When you experience a medical emergency, first responders and ambulance crews rush to your side — and often they rush you to the hospital to see a doctor.
In a new partnership between the University of South Alabama (USA) and the city of Orange Beach, on some calls run by the city’s new ambulance service, a doctor will be rushed to you.
“If you have an emergency in Orange Beach, there is a likelihood that you’ll have a doctor at your front door,” Fire Chief Justin Pearce said. “There will be times when there will be a doctor responding on an ambulance that the city of Orange Beach owns driving to your front door and assisting in your care. How incredible is that?”
Pearce, city leaders and USA medical officials announced the partnership on June 4 in a joint news conference at the city’s Fire Station No. 1. Not only will it include resident doctors doing rotations on ambulances, it will also include Orange Beach fire personnel doing rotations at USA hospitals.
“The Orange Beach paramedics will also have access to rotate at USA Health University Hospital to learn and assist with complex injuries and medical conditions that aren’t common in Orange Beach,” Pearce said.
Pearce said when the city decided to start its own ambulance service in November, he began talking with his wife, Dr. Stephanie Pearce, an orthopedic surgery resident at USA, about expanding the direction of Orange Beach emergency services.
“After these discussions, she happened to run into Dr. Paul Henning who was recently hired by USA to lead its emergency medicine residency training program,” Pearce said. “We started discussing having some of his emergency medicine residents rotate on our ambulances.”
Dr. Edward Panacek, Chairman of the Department of Emergency Medicine at USA, said the residents in the hospital’s newest residency program will be gaining invaluable experience working on the ambulances.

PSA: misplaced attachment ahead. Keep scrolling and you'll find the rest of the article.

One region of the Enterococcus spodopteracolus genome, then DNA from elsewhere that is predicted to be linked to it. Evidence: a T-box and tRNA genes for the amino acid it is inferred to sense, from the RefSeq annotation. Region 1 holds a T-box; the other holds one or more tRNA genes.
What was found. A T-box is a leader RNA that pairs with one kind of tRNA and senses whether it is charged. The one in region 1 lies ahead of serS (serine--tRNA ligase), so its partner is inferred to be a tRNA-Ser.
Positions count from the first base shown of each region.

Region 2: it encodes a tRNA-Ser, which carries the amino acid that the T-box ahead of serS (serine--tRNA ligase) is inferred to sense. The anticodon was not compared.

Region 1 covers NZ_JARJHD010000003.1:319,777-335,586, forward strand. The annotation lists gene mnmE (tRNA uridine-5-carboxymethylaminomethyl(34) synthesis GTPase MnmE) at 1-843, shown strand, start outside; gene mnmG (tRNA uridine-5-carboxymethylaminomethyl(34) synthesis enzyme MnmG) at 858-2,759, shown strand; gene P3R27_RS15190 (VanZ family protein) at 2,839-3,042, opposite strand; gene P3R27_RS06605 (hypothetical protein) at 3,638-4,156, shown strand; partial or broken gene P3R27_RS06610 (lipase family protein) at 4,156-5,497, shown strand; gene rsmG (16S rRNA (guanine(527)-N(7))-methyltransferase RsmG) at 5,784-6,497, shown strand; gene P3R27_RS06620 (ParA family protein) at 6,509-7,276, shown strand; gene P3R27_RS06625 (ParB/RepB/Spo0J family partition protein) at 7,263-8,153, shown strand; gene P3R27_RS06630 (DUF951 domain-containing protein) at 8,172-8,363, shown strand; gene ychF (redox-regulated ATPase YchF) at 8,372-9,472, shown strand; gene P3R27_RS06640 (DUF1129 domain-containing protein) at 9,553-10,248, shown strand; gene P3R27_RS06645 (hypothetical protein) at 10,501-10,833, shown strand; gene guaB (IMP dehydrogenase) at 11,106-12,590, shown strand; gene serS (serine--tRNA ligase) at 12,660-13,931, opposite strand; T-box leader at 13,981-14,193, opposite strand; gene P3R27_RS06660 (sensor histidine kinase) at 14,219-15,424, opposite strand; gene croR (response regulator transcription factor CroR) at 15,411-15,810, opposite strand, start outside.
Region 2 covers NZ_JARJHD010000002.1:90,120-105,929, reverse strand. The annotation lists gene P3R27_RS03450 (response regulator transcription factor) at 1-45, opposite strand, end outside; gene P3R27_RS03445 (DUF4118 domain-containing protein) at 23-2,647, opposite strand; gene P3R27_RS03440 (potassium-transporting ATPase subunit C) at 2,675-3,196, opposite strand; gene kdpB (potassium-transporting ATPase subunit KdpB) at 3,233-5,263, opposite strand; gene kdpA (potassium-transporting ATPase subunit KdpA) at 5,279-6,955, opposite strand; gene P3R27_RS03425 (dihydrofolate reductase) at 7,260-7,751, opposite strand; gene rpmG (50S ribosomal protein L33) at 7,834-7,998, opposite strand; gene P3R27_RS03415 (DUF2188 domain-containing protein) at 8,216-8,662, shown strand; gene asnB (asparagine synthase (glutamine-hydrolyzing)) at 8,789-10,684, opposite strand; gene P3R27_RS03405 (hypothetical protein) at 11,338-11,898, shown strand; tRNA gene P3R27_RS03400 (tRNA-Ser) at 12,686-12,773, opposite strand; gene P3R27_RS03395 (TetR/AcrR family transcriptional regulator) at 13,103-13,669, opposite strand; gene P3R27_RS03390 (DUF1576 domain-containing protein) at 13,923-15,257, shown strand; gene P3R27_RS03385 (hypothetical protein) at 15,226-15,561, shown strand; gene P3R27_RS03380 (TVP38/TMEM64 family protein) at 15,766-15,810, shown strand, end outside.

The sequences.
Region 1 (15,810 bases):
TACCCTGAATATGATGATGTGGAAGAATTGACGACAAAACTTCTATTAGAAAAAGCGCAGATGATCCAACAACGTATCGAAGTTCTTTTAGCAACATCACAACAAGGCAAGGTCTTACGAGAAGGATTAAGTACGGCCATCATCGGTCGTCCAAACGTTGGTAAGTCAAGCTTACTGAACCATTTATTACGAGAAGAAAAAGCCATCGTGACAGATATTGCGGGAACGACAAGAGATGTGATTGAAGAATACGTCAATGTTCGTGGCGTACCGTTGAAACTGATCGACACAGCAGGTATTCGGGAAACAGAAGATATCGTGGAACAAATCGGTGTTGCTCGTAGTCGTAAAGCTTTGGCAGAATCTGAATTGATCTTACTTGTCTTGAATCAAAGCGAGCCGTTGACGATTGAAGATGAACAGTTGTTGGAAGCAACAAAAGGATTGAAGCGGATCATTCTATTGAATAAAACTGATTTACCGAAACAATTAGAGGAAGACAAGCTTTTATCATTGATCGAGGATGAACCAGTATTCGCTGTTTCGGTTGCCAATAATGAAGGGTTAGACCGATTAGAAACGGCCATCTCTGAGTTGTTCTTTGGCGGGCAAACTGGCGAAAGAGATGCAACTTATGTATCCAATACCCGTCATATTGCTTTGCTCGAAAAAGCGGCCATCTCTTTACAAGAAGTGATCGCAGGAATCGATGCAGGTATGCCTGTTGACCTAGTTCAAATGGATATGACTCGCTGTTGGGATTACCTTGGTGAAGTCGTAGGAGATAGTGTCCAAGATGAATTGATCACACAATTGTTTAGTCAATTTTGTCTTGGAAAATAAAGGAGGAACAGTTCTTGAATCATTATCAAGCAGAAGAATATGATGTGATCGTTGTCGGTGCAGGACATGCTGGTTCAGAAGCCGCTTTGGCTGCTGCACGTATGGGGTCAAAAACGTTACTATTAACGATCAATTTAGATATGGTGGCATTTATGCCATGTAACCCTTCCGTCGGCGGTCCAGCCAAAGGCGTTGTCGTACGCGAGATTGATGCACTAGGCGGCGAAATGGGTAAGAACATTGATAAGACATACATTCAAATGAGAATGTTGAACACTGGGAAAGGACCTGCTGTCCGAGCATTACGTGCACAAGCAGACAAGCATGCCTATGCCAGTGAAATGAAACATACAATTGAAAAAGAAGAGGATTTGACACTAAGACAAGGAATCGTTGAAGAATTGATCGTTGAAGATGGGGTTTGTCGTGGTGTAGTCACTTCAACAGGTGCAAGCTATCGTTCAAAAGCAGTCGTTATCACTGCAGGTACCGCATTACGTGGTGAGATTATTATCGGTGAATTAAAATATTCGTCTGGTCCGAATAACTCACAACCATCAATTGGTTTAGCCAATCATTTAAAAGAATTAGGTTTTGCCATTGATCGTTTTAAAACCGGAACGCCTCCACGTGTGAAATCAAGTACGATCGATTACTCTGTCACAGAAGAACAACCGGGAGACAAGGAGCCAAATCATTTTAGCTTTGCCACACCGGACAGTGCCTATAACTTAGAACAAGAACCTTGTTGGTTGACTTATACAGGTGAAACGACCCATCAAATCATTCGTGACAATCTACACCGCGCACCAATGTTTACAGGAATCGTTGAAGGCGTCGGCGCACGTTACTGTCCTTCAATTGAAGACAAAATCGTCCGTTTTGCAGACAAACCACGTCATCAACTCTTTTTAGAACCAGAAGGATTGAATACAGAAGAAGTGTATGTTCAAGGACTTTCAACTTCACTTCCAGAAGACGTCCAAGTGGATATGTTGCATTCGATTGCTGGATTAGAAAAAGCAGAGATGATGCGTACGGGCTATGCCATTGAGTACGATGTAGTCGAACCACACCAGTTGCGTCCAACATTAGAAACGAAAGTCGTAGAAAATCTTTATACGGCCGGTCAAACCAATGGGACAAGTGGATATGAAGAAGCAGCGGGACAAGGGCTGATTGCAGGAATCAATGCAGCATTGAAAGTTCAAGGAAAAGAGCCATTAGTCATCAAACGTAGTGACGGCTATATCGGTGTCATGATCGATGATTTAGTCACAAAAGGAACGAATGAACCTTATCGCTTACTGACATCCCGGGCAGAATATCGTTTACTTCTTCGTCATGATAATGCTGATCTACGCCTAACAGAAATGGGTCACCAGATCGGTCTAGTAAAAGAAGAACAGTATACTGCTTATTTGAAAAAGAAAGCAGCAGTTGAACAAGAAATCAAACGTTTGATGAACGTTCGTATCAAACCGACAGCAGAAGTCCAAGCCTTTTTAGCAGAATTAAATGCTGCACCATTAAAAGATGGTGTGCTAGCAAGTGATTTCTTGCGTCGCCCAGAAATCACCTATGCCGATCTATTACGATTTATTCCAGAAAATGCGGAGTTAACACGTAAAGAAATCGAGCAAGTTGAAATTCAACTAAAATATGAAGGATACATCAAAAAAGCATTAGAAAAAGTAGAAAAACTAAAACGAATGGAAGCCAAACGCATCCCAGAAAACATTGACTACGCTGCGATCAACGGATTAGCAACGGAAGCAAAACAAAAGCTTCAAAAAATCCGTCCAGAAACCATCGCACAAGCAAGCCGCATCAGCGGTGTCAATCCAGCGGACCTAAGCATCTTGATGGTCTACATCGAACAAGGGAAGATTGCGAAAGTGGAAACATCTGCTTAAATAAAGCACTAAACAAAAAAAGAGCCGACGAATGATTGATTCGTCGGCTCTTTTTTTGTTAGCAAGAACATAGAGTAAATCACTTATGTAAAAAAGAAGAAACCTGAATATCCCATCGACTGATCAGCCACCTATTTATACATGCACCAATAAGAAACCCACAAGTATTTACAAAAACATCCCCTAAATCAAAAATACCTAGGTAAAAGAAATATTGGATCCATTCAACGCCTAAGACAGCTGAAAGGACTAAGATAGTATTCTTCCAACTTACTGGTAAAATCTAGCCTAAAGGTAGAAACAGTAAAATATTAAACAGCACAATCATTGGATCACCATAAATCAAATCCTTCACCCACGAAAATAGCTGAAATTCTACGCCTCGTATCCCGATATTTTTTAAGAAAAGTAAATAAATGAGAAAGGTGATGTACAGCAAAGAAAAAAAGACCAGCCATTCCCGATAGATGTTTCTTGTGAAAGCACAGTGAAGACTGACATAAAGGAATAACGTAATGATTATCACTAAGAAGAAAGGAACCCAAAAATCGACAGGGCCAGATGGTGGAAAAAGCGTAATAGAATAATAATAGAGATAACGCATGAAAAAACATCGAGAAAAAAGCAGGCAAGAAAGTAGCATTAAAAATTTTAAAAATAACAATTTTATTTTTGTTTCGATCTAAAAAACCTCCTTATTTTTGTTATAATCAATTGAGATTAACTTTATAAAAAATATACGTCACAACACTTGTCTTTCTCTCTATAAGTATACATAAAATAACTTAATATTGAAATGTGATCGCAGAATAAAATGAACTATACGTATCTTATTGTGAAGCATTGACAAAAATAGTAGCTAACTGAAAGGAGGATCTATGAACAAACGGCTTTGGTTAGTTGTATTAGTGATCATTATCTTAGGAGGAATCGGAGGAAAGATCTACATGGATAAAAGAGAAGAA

“We see this as a real strength of our program,” Panacek said. “We’re hoping and we’re expecting that collaboration will be a two-way, win-win street where our residents are learning from the EMS agencies with hands-on experience pre-hospital, on the streets here.”
Conversely, Pearce said, the city’s crews will be gaining experience working with the resident doctors during emergency calls.
“Our personnel will be exposed to a higher level of clinical decision making,” Pearce said. “Even when these physicians aren’t riding with us, they’ll have a bigger picture of what’s happening at your emergency scene. But it goes further than just the care those in our city will receive. We will be giving future emergency medicine physicians first-hand experience in the field. This will have an impact far beyond Orange Beach and South Alabama.”
Panacek cited a recent emergency medicine report card that gave the state an “F” in emergency medical preparedness and listed it 49th in numbers of qualified emergency physicians.
“USA, in emergency medicine, is attempting to do something about that and improve that situation,” Panacek said. “We have just started a new emergency medicine residency program. We are looking to transform acute emergency medical care for our region through collaborations like this and the programs we are developing.”
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